People across the world can recall exactly where, when and how they learned Princess Diana of Wales died, including British journalist Samira Ahmed, who worked at the BBC in 1997 and continues to today, hosting a weekly show called “Newswatch.” Ahmed was one of many reporters on the front lines of telling the story as it unfolded.
Twenty-five years later, Ahmed told TODAY she remembers the events of Aug. 31, 1997 vividly — and the feeling of pushing through the shock to get to tell the true story.
At the time, Ahmed was working the night shifts as a BBC reporter based in London as an on-camera reporter. After about two hours of sleep, she received an urgent phone call from the station’s head of news.
"'We need you to work, Samira, there’s been a death in the Royal Family,'" she said of the call, subsequently asking if Queen Elizabeth II or Prince Philip had died. “And she said, ‘No, it’s Diana’ and paused and that’s how I found out. So, of course, it was a huge shock.”
The car carrying Diana and her beau Dodi Al Fayed crashed into a concrete pillar in the Pont de l’Alma tunnel in Paris at approximately 12:20 a.m. Fayed and driver Henri Paul were declared dead at the scene, while Diana was rushed to the hospital, where she later died of injuries sustained during the crash. Bodyguard Trevor Rees-Jones was the sole survivor.
Because Ahmed was scheduled to work another nightshift the following day, she didn’t immediately come into the newsroom.
Rather, she stayed glued to her TV throughout the day, then picked up reporting the story’s latest when she came back to work in the evening.
When the news broke, journalists were working in real time to verify facts and amass new details, as billions watched around the world.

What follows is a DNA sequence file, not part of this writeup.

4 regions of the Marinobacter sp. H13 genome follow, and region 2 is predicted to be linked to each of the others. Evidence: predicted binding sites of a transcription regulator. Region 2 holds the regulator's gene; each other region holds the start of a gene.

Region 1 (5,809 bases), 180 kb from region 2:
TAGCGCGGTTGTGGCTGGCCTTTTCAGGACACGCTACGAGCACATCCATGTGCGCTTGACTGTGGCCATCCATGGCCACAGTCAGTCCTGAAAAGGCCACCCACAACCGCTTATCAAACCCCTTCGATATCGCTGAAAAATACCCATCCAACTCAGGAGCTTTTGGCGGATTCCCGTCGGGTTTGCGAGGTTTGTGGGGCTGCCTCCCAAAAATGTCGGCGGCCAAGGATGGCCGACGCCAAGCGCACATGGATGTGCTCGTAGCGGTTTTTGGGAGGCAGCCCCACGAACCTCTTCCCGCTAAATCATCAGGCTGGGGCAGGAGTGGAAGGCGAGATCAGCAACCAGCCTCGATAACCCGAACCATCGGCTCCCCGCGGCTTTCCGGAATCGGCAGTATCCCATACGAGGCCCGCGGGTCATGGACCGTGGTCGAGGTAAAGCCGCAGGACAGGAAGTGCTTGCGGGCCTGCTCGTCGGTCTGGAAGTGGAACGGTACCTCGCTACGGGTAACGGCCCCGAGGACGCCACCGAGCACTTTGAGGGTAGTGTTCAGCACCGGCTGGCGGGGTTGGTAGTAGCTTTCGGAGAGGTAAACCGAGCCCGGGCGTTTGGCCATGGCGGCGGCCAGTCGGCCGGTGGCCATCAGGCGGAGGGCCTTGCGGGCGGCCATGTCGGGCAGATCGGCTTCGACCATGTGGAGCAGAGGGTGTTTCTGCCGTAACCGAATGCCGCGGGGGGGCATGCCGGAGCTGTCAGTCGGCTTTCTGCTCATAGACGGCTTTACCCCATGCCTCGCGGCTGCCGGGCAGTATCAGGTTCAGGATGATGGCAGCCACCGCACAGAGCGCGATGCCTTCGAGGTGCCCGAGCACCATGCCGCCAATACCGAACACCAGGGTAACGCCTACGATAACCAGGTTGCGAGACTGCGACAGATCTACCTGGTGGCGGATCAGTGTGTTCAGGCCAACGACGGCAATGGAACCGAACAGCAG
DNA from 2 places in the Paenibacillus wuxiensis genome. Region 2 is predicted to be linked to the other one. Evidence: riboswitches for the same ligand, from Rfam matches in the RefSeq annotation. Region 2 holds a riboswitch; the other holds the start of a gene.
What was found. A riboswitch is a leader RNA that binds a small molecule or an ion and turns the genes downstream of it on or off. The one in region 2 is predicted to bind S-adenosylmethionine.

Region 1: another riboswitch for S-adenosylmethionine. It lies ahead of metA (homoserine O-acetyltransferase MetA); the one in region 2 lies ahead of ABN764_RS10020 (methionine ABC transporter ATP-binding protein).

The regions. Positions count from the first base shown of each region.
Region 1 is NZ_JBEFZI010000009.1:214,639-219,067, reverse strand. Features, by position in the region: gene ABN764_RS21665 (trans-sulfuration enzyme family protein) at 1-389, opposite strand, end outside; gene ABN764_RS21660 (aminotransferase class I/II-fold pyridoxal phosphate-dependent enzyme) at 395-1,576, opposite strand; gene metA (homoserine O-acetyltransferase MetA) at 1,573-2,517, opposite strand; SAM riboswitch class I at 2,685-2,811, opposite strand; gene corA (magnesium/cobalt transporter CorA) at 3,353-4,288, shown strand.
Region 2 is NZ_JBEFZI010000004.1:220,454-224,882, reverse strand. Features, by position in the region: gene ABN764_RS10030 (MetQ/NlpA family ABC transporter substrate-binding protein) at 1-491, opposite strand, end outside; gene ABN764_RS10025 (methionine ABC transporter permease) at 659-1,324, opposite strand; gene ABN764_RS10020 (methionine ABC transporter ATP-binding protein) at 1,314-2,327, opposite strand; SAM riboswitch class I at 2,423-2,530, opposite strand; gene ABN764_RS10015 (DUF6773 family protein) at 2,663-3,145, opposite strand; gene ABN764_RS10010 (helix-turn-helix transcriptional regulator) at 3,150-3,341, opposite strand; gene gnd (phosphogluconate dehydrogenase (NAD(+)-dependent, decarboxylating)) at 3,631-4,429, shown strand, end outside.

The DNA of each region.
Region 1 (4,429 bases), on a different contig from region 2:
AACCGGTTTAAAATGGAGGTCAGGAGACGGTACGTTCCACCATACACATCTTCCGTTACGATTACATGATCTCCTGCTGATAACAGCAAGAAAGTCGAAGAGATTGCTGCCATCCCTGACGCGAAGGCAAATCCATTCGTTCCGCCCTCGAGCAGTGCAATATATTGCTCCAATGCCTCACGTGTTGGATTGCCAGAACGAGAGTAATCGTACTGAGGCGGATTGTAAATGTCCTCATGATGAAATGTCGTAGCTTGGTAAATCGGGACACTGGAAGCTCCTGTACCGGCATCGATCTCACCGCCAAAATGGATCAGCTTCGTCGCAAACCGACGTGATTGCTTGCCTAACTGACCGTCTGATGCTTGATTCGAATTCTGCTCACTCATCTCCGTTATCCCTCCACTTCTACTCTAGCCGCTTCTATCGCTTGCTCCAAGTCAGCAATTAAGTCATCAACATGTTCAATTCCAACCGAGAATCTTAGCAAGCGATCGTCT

For Ahmed and likely others, the unexpected loss of such a beloved figure made it difficult to separate fact from feeling.
“I think if I’d stopped to think too much about her dying, it would have been quite emotional,” she said.
Although the event sent shockwaves across the world, Ahmed said the atmosphere in the newsroom at the time of Diana’s death was actually rather calm and collected.
“It wasn’t chaos. There was real shock. I would say there was professionalism,” Ahmed said, adding that there was a sense of “pulling together in a time of crisis.”
However, the BBC journalist remembered she had one recurring thought that inhabited her: Someone has to wake young Prince William, then 15, and Prince Harry, then 12, and tell them the news. At the time, Diana’s two children were in Balmoral, the castle in Scotland where the Windsors spend summers and holidays.
“When those boys were asleep, that would be the last moment when they thought that their mother was alive,” she said. “And then once they were told, their whole lives would change.”
As a journalist reporting first hand, Ahmed said she was aware of the royal family as being just that — a family. What was a groundbreaking public event was also a personal tragedy.
“Everyone in Britain, including all the journalists at the BBC, we completely got what a wretched personal tragedy it was, as well as her being a national figure,” she explained.
Following a 12-hour shift the day Diana died, Ahmed was asked to present on BBC World TV Breakfast after the scheduled anchor had “fallen ill,” as she said. For the program, Ahmed recalled interviewing international figures worldwide, including in India and South Africa, all sharing stories about Diana’s impact.
“She had this big global presence,” she said of Diana. “Her work on landmines as well as her work on AIDS. And so I got a real sense of how much she meant to the world, not focused just on what she meant in Britain.”